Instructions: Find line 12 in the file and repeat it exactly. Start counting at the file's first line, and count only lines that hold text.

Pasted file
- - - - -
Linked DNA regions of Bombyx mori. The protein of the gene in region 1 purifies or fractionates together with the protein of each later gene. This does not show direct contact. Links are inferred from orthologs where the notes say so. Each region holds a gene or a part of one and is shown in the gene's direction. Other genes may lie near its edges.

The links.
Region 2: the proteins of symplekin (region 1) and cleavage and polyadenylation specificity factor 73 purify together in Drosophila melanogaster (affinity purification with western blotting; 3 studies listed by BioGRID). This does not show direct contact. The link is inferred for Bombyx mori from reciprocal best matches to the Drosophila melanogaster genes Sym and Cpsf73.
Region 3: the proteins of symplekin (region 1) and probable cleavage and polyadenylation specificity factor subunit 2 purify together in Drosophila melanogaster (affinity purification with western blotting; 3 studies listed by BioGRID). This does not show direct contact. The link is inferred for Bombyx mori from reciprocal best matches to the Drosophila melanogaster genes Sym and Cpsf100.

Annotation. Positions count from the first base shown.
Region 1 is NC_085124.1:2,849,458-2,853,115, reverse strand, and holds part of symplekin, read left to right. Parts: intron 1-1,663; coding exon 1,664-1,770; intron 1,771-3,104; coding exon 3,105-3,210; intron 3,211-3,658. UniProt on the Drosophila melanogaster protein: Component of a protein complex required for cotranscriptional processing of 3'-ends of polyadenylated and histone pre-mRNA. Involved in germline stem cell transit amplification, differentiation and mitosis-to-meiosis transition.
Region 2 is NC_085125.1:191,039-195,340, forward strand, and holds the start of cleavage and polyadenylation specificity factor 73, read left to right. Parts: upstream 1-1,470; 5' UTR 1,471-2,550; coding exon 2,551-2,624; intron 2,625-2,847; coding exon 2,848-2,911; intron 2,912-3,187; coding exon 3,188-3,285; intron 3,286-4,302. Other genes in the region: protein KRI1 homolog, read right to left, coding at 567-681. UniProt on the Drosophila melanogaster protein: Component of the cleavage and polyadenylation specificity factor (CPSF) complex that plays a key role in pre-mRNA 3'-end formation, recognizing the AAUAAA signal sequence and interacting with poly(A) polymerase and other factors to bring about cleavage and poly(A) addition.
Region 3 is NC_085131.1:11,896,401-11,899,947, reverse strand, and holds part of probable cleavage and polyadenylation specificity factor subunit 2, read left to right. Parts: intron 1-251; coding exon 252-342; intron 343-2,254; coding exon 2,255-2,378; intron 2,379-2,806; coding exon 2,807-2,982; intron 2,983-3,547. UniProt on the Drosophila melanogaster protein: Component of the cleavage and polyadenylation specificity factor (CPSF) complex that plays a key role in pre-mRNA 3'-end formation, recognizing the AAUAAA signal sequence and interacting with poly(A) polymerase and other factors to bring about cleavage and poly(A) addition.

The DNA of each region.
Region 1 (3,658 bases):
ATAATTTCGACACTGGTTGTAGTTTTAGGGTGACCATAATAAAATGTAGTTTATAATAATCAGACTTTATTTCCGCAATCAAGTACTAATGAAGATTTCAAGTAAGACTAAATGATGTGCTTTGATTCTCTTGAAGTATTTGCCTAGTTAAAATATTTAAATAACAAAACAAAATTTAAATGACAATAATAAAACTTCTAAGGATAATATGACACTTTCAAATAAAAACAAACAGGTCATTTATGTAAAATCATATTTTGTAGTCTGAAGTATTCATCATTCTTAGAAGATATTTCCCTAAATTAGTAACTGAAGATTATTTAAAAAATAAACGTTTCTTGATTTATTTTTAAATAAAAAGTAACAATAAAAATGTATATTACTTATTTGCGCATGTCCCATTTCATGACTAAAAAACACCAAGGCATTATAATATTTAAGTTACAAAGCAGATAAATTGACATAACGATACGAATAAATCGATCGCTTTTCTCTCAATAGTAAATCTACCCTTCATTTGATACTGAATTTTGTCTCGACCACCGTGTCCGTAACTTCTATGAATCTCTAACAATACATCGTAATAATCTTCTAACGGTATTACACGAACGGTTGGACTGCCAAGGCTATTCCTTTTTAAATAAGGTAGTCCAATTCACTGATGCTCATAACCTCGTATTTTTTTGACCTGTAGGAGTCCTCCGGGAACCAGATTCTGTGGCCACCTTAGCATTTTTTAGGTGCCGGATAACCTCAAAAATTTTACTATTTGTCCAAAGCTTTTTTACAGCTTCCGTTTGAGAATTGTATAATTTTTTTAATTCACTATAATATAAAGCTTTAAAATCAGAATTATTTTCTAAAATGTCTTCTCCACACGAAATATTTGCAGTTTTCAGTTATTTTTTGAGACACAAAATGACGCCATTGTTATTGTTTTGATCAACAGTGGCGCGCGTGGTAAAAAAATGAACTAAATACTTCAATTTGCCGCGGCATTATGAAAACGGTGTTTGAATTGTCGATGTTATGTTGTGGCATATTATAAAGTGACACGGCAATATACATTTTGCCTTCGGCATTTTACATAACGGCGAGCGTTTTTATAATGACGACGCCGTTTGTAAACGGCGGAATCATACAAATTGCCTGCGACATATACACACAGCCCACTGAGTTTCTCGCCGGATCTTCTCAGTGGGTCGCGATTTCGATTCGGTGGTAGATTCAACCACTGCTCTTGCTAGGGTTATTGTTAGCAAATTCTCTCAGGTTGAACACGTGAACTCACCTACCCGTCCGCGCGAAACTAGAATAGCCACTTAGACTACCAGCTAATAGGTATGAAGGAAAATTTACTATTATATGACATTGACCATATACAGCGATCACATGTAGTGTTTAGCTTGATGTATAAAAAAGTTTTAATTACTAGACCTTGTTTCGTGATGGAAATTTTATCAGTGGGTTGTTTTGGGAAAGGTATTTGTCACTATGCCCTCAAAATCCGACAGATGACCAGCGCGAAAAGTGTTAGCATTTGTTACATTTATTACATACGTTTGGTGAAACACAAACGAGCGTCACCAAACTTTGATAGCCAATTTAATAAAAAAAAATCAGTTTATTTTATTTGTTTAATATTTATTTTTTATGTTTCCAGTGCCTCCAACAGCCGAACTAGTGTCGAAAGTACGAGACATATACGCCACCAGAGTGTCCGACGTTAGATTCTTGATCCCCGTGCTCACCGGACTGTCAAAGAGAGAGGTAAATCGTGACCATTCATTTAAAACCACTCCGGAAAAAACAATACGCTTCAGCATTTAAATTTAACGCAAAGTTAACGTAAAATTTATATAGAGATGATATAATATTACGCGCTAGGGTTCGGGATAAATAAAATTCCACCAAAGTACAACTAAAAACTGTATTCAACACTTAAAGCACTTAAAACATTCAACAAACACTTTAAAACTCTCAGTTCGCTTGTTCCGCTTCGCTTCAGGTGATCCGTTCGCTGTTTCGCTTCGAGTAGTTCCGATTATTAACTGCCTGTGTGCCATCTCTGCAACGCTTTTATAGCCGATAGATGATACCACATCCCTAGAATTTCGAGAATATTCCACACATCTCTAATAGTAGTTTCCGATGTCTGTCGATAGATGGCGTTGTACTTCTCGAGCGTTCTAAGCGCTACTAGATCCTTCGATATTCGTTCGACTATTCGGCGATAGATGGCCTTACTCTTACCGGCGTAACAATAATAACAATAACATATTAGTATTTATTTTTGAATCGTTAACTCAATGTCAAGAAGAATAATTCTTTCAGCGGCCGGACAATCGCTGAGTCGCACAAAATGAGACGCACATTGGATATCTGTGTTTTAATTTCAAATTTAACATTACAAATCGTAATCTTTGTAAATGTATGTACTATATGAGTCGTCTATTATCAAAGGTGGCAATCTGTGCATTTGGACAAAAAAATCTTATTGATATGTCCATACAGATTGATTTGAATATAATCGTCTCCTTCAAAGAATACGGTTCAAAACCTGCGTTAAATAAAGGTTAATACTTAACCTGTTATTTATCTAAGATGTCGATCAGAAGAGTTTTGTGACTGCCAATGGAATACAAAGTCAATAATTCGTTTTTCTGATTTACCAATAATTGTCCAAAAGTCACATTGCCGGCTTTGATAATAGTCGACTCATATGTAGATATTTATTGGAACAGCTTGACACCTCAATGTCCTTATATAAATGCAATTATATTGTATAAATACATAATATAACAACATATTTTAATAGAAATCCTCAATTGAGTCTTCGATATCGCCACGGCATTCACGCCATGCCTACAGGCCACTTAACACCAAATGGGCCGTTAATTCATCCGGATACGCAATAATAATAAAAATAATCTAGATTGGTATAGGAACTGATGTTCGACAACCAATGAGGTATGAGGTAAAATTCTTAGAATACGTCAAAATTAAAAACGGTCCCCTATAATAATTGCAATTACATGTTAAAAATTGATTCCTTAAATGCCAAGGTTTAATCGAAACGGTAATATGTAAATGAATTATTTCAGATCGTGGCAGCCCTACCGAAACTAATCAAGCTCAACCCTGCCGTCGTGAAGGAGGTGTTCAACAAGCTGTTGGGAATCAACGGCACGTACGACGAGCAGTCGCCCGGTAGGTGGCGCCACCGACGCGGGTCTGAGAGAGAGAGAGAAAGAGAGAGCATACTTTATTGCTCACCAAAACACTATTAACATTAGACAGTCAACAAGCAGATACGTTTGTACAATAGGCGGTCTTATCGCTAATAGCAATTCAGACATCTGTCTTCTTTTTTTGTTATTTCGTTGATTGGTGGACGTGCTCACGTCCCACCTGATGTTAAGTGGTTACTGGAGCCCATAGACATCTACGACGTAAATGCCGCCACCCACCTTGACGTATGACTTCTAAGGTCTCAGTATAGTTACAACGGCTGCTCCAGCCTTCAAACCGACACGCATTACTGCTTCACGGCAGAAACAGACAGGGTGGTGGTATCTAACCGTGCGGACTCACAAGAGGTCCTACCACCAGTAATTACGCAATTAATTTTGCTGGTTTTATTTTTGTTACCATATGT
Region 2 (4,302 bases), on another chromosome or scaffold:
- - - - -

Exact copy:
Region 2 (4,302 bases), on another chromosome or scaffold: